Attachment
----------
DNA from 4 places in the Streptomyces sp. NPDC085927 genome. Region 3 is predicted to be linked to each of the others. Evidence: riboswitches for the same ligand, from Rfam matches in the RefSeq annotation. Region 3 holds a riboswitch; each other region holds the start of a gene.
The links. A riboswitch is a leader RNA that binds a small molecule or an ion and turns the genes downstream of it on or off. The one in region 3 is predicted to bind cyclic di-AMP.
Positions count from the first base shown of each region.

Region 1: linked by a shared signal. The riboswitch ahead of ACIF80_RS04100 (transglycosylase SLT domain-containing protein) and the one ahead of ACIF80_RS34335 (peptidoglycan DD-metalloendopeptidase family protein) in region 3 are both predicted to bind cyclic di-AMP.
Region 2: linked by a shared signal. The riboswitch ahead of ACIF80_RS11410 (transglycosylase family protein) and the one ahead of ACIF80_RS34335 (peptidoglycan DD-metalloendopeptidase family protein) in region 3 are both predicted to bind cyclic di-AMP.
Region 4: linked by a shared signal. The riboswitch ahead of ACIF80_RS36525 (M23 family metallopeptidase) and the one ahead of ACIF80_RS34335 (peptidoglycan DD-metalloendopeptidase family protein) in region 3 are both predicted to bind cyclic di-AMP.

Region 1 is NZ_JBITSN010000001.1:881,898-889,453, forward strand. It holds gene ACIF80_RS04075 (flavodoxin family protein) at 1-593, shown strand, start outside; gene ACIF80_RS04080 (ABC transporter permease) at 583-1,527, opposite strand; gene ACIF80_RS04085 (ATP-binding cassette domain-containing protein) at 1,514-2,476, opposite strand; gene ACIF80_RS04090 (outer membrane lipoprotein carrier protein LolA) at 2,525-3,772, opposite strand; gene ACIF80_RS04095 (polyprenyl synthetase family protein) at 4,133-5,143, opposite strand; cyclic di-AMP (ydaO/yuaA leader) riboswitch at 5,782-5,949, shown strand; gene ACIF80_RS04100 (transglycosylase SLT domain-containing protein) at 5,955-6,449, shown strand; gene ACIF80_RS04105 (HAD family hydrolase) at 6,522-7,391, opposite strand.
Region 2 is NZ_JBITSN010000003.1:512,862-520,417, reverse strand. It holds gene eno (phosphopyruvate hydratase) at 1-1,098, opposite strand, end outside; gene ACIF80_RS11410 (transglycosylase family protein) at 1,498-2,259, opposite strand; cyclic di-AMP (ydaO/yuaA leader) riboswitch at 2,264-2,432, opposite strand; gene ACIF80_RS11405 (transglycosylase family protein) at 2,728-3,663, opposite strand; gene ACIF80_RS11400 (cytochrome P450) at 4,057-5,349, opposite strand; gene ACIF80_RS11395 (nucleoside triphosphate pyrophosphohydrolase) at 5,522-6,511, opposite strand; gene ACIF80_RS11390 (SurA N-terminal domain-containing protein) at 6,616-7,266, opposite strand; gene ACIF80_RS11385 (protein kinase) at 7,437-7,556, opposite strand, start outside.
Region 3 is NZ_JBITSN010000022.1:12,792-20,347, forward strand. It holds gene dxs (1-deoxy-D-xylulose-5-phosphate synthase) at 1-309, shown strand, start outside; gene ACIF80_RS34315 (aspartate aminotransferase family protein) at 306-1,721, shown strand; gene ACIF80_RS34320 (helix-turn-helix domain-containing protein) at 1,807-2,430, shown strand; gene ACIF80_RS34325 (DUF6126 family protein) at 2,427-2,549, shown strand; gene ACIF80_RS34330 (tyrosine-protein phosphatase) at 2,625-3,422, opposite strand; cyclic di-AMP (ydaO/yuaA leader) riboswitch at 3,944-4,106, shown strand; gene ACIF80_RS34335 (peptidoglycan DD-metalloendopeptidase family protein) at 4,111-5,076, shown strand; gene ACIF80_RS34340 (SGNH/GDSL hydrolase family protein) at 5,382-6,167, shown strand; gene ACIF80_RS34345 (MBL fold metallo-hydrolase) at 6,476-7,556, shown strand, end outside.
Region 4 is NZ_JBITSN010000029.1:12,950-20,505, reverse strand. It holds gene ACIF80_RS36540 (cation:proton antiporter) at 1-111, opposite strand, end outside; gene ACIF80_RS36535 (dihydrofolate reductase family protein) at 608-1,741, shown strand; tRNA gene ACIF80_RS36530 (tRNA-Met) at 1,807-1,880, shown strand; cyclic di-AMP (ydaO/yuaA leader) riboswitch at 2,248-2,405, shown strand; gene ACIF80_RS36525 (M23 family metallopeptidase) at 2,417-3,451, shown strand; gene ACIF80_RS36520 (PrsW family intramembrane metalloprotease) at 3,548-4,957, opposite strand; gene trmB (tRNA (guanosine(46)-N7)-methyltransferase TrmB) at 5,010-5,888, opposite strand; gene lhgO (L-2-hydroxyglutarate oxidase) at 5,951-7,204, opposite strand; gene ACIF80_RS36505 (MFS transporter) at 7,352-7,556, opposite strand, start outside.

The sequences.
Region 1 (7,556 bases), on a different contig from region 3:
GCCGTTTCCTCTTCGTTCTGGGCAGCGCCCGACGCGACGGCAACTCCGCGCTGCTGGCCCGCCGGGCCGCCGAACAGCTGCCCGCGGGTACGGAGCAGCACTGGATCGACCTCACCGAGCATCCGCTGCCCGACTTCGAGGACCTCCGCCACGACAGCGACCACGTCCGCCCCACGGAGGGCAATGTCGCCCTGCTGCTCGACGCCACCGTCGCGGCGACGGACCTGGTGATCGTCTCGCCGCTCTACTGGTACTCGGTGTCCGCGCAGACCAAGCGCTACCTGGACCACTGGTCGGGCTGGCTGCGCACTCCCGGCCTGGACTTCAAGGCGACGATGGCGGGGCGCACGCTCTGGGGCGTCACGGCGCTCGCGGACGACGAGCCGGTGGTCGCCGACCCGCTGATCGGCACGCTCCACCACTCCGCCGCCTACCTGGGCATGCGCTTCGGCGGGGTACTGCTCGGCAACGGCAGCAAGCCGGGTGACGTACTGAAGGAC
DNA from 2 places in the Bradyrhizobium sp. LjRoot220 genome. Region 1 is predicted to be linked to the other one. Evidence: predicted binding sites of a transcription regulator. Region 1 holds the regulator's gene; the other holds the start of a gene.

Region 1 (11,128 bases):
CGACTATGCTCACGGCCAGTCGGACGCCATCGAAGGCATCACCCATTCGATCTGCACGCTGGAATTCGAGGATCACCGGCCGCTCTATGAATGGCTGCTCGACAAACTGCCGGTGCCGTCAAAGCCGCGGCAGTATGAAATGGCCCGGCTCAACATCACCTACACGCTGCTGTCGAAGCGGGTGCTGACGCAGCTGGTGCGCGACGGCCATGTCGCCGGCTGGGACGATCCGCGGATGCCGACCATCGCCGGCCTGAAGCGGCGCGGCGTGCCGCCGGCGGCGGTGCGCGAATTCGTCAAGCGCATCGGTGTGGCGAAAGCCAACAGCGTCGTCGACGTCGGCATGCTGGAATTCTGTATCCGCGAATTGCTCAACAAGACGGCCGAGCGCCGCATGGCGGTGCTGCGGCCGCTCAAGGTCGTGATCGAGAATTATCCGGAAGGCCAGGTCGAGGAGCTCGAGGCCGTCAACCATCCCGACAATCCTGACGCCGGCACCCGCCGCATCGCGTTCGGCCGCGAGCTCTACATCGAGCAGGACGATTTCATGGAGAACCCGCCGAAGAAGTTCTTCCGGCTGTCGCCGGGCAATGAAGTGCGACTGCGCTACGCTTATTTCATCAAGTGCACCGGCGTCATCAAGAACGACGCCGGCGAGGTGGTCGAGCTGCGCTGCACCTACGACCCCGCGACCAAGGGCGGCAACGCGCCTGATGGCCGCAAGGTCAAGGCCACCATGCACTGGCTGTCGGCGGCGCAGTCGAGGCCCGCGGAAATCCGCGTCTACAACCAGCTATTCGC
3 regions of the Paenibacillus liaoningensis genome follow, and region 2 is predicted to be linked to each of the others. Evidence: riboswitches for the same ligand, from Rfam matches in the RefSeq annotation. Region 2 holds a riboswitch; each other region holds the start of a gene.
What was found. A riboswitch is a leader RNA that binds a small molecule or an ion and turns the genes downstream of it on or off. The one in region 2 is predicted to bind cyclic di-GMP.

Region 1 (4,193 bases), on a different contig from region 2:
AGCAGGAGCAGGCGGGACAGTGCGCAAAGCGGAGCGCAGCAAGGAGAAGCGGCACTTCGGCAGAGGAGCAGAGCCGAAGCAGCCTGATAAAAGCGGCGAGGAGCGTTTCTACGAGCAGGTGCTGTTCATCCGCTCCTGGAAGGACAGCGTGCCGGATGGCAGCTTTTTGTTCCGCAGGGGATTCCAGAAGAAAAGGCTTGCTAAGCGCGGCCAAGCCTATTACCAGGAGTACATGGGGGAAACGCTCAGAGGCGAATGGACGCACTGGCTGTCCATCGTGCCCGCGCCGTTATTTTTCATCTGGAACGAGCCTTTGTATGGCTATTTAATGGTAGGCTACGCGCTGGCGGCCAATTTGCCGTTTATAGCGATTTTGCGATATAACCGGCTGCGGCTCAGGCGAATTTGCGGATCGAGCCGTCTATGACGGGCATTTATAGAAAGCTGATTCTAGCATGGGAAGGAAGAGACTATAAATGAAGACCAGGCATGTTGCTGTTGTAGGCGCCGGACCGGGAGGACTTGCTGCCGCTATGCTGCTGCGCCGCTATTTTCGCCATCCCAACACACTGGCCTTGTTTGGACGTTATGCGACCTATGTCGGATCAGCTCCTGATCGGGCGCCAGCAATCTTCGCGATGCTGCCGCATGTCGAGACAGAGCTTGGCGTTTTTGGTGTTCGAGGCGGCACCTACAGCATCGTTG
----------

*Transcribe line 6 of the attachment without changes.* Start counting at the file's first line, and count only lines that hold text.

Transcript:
Region 4: linked by a shared signal. The riboswitch ahead of ACIF80_RS36525 (M23 family metallopeptidase) and the one ahead of ACIF80_RS34335 (peptidoglycan DD-metalloendopeptidase family protein) in region 3 are both predicted to bind cyclic di-AMP.